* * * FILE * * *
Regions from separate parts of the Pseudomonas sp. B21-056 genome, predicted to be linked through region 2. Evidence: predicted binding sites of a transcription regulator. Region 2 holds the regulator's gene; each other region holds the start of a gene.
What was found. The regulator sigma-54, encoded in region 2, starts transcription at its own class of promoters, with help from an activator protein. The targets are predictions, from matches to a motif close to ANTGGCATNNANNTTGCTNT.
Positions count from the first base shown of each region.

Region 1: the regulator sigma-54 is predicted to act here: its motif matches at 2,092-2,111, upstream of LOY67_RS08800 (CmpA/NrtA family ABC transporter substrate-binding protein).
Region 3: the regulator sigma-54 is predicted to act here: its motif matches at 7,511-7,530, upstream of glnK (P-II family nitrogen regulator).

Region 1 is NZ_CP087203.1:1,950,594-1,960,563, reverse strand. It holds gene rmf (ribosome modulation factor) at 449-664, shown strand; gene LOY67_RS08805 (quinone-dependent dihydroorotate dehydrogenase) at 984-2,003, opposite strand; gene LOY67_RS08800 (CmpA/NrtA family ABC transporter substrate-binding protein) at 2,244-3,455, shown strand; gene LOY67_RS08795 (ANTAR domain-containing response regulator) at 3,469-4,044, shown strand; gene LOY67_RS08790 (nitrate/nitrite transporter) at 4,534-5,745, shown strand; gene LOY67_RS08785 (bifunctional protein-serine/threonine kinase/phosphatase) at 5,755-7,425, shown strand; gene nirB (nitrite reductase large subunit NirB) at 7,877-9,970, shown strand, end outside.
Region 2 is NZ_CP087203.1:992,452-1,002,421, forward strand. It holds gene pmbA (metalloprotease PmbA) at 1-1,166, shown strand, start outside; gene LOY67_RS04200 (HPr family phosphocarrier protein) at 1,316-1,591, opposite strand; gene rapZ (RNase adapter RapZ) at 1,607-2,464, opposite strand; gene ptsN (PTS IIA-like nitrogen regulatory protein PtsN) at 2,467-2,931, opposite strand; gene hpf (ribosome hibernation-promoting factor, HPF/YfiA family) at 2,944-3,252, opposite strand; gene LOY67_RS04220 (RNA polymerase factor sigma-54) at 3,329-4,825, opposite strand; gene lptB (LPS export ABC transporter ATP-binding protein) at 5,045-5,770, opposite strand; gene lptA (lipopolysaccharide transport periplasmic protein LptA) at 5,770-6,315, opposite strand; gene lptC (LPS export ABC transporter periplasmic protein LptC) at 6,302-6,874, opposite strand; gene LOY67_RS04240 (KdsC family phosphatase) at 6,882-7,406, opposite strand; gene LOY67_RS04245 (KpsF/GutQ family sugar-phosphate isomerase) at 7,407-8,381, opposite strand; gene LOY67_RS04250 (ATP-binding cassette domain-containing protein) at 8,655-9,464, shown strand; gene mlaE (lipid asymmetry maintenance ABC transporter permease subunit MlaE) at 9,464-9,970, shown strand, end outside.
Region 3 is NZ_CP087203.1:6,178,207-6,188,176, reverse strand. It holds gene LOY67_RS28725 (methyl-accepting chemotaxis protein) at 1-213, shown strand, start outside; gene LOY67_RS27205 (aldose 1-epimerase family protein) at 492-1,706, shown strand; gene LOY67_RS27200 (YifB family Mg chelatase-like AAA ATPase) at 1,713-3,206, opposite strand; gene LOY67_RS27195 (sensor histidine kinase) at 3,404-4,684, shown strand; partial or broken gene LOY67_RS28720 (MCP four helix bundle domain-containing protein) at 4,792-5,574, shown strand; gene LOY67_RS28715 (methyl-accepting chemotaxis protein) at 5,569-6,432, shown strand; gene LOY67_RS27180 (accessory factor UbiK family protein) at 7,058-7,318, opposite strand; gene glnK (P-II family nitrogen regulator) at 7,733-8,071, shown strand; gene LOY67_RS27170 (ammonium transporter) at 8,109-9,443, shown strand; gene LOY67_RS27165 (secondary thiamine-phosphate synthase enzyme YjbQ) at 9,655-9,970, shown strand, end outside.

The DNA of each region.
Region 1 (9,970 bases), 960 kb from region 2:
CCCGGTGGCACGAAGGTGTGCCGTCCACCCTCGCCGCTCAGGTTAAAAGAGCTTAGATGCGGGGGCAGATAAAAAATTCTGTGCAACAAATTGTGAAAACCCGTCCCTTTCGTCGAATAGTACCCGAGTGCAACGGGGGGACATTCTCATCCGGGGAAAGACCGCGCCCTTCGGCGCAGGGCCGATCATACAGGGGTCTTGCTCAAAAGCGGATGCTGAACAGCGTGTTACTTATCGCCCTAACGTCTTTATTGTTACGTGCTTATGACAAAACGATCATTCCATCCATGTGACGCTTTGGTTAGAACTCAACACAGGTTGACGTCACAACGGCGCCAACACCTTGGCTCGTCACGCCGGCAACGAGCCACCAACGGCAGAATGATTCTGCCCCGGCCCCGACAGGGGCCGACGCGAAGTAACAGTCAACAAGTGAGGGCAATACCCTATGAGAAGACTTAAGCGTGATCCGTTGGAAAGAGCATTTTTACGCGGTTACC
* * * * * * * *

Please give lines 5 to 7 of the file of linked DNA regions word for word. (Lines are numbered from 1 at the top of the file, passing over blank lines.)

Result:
Region 3: the regulator sigma-54 is predicted to act here: its motif matches at 7,511-7,530, upstream of glnK (P-II family nitrogen regulator).

Region 1 is NZ_CP087203.1:1,950,594-1,960,563, reverse strand. It holds gene rmf (ribosome modulation factor) at 449-664, shown strand; gene LOY67_RS08805 (quinone-dependent dihydroorotate dehydrogenase) at 984-2,003, opposite strand; gene LOY67_RS08800 (CmpA/NrtA family ABC transporter substrate-binding protein) at 2,244-3,455, shown strand; gene LOY67_RS08795 (ANTAR domain-containing response regulator) at 3,469-4,044, shown strand; gene LOY67_RS08790 (nitrate/nitrite transporter) at 4,534-5,745, shown strand; gene LOY67_RS08785 (bifunctional protein-serine/threonine kinase/phosphatase) at 5,755-7,425, shown strand; gene nirB (nitrite reductase large subunit NirB) at 7,877-9,970, shown strand, end outside.
Region 2 is NZ_CP087203.1:992,452-1,002,421, forward strand. It holds gene pmbA (metalloprotease PmbA) at 1-1,166, shown strand, start outside; gene LOY67_RS04200 (HPr family phosphocarrier protein) at 1,316-1,591, opposite strand; gene rapZ (RNase adapter RapZ) at 1,607-2,464, opposite strand; gene ptsN (PTS IIA-like nitrogen regulatory protein PtsN) at 2,467-2,931, opposite strand; gene hpf (ribosome hibernation-promoting factor, HPF/YfiA family) at 2,944-3,252, opposite strand; gene LOY67_RS04220 (RNA polymerase factor sigma-54) at 3,329-4,825, opposite strand; gene lptB (LPS export ABC transporter ATP-binding protein) at 5,045-5,770, opposite strand; gene lptA (lipopolysaccharide transport periplasmic protein LptA) at 5,770-6,315, opposite strand; gene lptC (LPS export ABC transporter periplasmic protein LptC) at 6,302-6,874, opposite strand; gene LOY67_RS04240 (KdsC family phosphatase) at 6,882-7,406, opposite strand; gene LOY67_RS04245 (KpsF/GutQ family sugar-phosphate isomerase) at 7,407-8,381, opposite strand; gene LOY67_RS04250 (ATP-binding cassette domain-containing protein) at 8,655-9,464, shown strand; gene mlaE (lipid asymmetry maintenance ABC transporter permease subunit MlaE) at 9,464-9,970, shown strand, end outside.